The Tropical Sawshark is a species of sawshark, member of the family Pristiophoridae. It is endemic to northeastern Australia.
Biology and Description:
The Tropical Sawshark is a small species reaching a maximum size of 85 cm TL for females and 63 cm TL for males. Its body is slender with a circular cross-section and depressed forward of the gill slits. The elongated, saw-like snout tapers evenly to its tip and bears very slender lateral teeth of variable lengths. The eyes are large and oval in shape. The nostrils about a one-third the distance from the corner of the mouth to the barbel attachment on the rostrum. The mouth is large and arched, with 47 tooth rows in the upper jaw and 37 in the lower. The pectoral fins are large with narrowed rounded tips. The two dorsal fins are well separated, the first longer and broader than the second. The caudal fin is short, with the lower lobe absent. The coloration is medium brown above and white below. Biology information on this species is almost entirely unknown. It is ovoviviparous.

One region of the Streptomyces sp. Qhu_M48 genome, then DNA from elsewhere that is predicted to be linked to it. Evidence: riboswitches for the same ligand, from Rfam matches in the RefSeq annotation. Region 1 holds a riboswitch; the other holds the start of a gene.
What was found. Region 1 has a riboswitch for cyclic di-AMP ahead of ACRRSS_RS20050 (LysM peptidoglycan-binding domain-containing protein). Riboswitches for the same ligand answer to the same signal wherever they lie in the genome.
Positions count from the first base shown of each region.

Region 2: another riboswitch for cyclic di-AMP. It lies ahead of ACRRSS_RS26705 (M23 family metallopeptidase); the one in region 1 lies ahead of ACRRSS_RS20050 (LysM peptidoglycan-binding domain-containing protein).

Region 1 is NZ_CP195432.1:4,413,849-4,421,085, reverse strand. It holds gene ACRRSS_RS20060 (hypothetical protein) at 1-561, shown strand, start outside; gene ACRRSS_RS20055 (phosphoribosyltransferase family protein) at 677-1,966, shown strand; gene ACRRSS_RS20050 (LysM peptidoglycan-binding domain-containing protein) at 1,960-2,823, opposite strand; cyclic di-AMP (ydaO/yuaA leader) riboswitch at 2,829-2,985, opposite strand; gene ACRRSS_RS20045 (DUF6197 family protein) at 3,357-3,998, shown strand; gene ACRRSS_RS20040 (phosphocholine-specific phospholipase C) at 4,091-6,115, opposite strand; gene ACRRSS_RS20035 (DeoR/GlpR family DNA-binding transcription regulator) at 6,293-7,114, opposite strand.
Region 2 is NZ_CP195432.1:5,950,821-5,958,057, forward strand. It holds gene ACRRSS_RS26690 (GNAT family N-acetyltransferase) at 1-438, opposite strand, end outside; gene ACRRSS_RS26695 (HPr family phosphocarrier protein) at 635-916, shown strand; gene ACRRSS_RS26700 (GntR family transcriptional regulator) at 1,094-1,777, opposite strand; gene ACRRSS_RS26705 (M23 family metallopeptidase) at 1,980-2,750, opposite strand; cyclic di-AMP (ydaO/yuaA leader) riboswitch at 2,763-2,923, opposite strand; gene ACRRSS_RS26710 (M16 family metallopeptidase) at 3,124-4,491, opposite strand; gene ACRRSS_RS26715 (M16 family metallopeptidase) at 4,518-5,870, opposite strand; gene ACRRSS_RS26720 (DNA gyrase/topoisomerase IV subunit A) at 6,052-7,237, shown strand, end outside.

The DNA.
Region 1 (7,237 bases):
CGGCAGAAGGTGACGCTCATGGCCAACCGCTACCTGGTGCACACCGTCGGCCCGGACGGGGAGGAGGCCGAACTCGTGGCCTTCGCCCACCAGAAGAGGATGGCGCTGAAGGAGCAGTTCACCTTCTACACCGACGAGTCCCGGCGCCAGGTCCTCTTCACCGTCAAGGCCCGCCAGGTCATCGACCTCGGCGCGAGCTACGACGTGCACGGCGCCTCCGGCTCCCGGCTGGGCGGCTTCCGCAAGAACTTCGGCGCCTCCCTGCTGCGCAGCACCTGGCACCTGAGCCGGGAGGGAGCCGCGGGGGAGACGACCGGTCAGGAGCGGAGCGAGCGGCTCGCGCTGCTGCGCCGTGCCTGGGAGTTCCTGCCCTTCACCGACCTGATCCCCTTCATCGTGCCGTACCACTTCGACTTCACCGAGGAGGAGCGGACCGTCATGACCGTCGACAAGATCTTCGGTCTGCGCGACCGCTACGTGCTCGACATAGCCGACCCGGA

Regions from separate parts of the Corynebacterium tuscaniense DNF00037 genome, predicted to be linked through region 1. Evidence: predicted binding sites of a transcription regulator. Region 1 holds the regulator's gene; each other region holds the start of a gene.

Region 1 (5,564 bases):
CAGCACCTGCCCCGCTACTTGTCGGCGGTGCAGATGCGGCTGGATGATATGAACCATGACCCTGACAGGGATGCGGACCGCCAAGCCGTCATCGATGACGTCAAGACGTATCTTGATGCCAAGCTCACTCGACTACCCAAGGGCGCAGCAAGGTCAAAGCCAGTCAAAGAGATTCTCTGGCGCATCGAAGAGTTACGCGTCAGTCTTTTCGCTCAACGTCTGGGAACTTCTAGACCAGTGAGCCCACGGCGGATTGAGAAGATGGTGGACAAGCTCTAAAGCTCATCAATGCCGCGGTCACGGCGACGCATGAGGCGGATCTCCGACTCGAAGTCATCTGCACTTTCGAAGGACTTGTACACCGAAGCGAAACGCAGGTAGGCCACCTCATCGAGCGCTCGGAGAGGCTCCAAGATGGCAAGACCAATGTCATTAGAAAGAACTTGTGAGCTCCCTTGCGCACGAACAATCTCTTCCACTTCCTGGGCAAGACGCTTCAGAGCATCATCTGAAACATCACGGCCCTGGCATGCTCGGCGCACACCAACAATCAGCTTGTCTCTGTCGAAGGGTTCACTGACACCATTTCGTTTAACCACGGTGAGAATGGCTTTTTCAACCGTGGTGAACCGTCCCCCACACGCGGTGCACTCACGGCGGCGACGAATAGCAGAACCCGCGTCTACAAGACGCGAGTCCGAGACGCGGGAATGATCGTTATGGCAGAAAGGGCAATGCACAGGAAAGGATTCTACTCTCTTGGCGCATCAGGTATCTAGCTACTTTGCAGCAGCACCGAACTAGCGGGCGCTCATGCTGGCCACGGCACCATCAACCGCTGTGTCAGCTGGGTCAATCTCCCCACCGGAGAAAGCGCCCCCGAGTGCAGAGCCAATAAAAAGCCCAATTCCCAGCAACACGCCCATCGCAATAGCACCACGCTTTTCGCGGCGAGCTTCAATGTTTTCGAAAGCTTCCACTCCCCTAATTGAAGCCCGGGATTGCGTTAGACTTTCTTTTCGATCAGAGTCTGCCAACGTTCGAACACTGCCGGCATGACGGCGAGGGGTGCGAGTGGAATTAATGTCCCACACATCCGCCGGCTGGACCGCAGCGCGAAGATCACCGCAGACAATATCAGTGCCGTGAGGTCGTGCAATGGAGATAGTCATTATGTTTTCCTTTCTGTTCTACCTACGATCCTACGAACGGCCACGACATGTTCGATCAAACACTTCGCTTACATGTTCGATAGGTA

The Tropical Sawshark is a pelagic-oceanic species, found at depths of 246 to 405 m. it occurs on the continental slope to a confined region in Northeast Australia between Gladstone and Cairns off the coast of Queensland.
Listed by the IUCN as Least Concern. There are currently no conservation measures in place for this species. The range of the species potentially overlaps with the Coral Sea Commonwealth Marine Reserve.
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